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Ely
Ely, Counselor at Law
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My husband filed for divorce. He was gifted a home by his

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My husband filed for divorce. He was gifted a home by his parents. My name is XXXXX XXXXX the home. He took out a mtg against the home. My name is XXXXX XXXXX the note. Now his lawyer says I am 1/2 responsible for the note, but not entitled to any of the equity in the home. Is this true?
Hello friend. My name is XXXXX XXXXX welcome to JustAnswer. Please note: (1) this is general information only, not legal advice, and, (2) there may be a slight delay between your follow ups and my replies.

No, this is arguably not true.

In PA as well as other states, at divorce, property is separated into SEPARATE and COMMUNAL properties.

SEPARATE property is inheritance, gifts, money had before the divorce, and anything agreed to be considered separate in writing and signed by both parties. Separate property is not divided, and goes to its owner.

COMMUNITY property is everything else. Community property is divided between the parties. Pennsylvania is referred to as an "equitable distribution" state, meaning the division is fair, but not necessarily 50/50.

Now, he received that home as a gift. Nor is your name on it. Therefore, it is separate property, arguably. He does keep the home. However, because this is not community property (thus possibly then you being assigned some interest and/or debt from it) AND your name is XXXXX XXXXX the note, there is really no way that one could be held liable for this property - or should be.

Just because they say so does not mean it is true. Remember - his attorney has HIS best interest at heart, not yours. It is not unusual for attorneys to bluff/threaten to get someone to sign off on something without fully realizing the reality of the matter.

Someone in your situation may wish to decline to agree to be held liable, and void signing anything to that effect. If the parties cannot agree to a settlement, then the Court will decide based on the doctrine stated above, and it is unlikely that one would be held liable for mortgage in such a situation (although of course, if left to the Court, one may not get everything that they want).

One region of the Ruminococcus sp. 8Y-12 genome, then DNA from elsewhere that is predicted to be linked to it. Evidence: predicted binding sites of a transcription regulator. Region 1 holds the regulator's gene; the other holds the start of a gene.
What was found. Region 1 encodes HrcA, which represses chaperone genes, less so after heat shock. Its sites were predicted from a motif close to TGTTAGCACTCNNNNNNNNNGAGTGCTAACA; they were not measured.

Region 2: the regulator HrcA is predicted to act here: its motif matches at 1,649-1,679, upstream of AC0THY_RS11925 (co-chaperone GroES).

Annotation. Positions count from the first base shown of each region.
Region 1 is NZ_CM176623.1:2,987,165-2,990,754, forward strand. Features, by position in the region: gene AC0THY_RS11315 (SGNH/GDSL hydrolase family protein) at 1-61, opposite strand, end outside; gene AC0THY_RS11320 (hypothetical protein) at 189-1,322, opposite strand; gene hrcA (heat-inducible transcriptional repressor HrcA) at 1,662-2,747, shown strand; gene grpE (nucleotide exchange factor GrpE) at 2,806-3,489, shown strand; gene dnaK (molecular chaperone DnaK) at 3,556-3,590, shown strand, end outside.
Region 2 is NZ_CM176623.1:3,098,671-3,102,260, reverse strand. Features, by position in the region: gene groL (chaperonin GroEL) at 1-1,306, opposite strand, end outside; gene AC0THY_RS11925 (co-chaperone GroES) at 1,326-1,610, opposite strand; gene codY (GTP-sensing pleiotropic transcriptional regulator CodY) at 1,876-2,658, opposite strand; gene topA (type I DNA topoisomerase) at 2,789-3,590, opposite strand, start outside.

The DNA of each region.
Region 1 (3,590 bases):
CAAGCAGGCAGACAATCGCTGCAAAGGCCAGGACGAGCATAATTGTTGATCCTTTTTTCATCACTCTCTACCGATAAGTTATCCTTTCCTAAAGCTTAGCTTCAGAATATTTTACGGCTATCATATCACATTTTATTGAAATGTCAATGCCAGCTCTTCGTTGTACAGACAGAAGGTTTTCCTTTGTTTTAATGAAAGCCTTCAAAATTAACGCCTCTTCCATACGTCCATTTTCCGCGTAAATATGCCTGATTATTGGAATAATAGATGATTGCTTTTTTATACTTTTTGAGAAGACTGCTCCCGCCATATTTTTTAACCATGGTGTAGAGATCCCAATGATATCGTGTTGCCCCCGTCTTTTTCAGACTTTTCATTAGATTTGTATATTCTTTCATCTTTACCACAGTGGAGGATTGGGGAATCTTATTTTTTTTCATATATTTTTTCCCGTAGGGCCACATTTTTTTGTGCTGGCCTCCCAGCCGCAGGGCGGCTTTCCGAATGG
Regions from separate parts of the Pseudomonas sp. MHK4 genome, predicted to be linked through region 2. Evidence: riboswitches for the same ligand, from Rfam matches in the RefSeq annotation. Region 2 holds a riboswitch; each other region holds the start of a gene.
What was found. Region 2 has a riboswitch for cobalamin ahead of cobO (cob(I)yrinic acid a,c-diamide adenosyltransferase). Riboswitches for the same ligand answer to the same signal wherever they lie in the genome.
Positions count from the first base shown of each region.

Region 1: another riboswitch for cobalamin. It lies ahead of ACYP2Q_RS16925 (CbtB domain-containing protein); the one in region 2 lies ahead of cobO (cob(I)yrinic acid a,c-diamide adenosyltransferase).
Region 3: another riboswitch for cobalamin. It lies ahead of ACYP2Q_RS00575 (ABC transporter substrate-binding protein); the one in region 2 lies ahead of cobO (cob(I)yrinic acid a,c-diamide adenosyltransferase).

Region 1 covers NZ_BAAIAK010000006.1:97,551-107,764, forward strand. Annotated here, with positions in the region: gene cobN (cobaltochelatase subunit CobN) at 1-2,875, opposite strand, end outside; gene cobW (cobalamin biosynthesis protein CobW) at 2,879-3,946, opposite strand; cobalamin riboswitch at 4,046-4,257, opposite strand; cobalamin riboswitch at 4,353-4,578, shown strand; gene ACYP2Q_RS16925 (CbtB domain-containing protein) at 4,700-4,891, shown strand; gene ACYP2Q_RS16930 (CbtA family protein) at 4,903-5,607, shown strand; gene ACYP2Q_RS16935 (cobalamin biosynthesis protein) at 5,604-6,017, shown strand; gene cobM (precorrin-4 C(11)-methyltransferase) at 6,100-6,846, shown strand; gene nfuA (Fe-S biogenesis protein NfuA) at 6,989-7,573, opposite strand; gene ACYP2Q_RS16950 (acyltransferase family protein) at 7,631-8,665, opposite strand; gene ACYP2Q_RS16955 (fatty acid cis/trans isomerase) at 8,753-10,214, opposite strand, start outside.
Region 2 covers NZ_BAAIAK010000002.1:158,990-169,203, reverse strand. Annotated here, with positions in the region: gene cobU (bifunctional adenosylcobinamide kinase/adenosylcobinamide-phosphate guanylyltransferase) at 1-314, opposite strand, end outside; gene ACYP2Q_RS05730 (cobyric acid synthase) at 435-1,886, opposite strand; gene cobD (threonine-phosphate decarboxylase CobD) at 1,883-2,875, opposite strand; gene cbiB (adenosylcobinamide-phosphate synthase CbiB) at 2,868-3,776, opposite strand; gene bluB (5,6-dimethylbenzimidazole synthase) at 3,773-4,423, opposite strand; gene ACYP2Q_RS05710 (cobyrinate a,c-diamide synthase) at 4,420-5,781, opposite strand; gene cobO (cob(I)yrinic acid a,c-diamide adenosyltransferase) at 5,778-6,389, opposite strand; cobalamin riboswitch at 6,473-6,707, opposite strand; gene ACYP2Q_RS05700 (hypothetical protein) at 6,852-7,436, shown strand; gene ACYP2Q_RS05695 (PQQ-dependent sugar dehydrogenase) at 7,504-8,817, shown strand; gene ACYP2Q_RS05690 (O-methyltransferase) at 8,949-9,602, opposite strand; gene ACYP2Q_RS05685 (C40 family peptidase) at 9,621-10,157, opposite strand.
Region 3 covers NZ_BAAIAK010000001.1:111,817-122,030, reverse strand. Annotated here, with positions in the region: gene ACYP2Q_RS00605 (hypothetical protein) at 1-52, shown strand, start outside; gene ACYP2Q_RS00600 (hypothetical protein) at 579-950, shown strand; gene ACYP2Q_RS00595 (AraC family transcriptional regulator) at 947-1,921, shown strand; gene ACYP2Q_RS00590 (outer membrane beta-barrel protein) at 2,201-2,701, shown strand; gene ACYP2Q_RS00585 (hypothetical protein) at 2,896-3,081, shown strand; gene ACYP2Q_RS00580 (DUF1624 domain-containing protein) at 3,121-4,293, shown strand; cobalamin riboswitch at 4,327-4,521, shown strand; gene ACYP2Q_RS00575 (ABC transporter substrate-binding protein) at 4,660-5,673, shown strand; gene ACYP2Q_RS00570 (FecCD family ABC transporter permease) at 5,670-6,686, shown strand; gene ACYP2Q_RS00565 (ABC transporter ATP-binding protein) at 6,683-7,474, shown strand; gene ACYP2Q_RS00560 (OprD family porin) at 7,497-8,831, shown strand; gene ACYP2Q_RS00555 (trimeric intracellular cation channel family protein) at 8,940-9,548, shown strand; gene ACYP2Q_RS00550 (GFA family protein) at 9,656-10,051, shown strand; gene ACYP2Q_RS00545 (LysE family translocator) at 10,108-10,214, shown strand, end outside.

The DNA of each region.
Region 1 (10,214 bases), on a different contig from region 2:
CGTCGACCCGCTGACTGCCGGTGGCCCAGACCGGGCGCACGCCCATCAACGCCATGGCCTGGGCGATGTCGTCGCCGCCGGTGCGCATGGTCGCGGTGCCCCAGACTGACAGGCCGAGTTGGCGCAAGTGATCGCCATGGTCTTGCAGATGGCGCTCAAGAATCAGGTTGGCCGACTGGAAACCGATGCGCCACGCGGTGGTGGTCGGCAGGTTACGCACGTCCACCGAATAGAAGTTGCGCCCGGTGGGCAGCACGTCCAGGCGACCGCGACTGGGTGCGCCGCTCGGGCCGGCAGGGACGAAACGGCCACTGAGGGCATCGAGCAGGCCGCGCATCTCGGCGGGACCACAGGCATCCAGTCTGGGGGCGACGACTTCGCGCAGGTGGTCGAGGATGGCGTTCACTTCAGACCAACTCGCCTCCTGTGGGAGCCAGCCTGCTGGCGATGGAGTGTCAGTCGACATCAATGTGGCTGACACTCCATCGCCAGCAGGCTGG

An agreed settlement is incorporated into a decree and is called an uncontested divorce.

If the parties cannot agree, it is called a contested divorce, and the Judge decides.

It is also common for parties to agree to 95% of the split, but then ask the Court to make a decision in regards XXXXX XXXXX 5% that cannot be agreed upon.

I hope this helps and clarifies. Good luck.

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Customer: replied 3 years ago.

I am looking at a possible division of a 401K fund which would entitle me to about $40,000. His lawyer is saying that 1/2 of the $143,000 debt against the house should be deducted from that amount, putting me in the negative... From what I read above, that is in accurate. Can you give me any feedback on that? What I am thinking is that the house is separate and his, as would be the debt on the house and neither the debt or the house should play any part in the settlement of the assets.

Thank you for your follow up, D.

I am looking at a possible division of a 401K fund which would entitle me to about $40,000. His lawyer is saying that 1/2 of the $143,000 debt against the house should be deducted from that amount, putting me in the negative... From what I read above, that is in accurate. Can you give me any feedback on that?

I must respectfully disagree.

A 401k is community property. I am going to assume for the purposes of this question that you do not have a pension plan, or at least one that has significant money in it (correct me if otherwise).

In a pension plan, any money accrued before marriage is separate property. Any money accrued after the marriage is community property.

So say Jack had $10 in his 401k. Of that, $4 was earned before marriage, and $6 was earned after. He gets the $4. The $6 is split as equally as possible, $3 to his ex, and $3 to him (so in the end he actually gets $4+$3=$7; and she gets $3).

The home is his, and so is the mortgage. If he wishes to use the 401k money against the home, he can. HIS 401k money. The money you stand to get cannot be applied to that home. In fact, someone in your situation may wish to request temporary orders from the Court asking the Judge to halt him taking out/spending any 401k or other money aside from necessary expenses until the assets are divided in the divorce.

Gentle Reminder: Please use the REPLY button to keep chatting, or RATE and submit your rating when we are finished.
Customer: replied 3 years ago.

Thank you so very much for your advice and information. It has greatly relieved my mind. I will rate you as excellent and call this very well spent money!

D,

You are very welcome. Good luck in this and all your endeavors.